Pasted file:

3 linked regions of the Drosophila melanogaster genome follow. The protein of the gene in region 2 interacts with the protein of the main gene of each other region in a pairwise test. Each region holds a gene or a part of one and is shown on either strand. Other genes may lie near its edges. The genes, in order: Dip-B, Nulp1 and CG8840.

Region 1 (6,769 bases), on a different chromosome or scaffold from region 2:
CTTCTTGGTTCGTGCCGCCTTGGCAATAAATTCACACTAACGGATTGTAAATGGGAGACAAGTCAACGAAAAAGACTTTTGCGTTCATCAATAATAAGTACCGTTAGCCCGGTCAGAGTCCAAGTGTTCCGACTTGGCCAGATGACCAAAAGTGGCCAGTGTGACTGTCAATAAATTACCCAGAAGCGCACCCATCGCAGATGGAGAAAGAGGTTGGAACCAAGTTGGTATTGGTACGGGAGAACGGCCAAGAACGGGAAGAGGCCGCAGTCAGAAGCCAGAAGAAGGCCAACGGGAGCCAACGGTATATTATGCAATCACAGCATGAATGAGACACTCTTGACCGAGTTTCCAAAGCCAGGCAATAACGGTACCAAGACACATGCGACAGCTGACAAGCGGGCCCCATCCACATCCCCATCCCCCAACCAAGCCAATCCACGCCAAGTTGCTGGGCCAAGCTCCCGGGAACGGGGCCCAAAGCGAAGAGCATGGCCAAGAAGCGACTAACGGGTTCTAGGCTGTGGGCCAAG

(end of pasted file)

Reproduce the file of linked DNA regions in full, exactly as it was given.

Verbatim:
3 linked regions of the Drosophila melanogaster genome follow. The protein of the gene in region 2 interacts with the protein of the main gene of each other region in a pairwise test. Each region holds a gene or a part of one and is shown on either strand. Other genes may lie near its edges. The genes, in order: Dip-B, Nulp1 and CG8840.

Region 1 (6,769 bases), on a different chromosome or scaffold from region 2:
CTTCTTGGTTCGTGCCGCCTTGGCAATAAATTCACACTAACGGATTGTAAATGGGAGACAAGTCAACGAAAAAGACTTTTGCGTTCATCAATAATAAGTACCGTTAGCCCGGTCAGAGTCCAAGTGTTCCGACTTGGCCAGATGACCAAAAGTGGCCAGTGTGACTGTCAATAAATTACCCAGAAGCGCACCCATCGCAGATGGAGAAAGAGGTTGGAACCAAGTTGGTATTGGTACGGGAGAACGGCCAAGAACGGGAAGAGGCCGCAGTCAGAAGCCAGAAGAAGGCCAACGGGAGCCAACGGTATATTATGCAATCACAGCATGAATGAGACACTCTTGACCGAGTTTCCAAAGCCAGGCAATAACGGTACCAAGACACATGCGACAGCTGACAAGCGGGCCCCATCCACATCCCCATCCCCCAACCAAGCCAATCCACGCCAAGTTGCTGGGCCAAGCTCCCGGGAACGGGGCCCAAAGCGAAGAGCATGGCCAAGAAGCGACTAACGGGTTCTAGGCTGTGGGCCAAG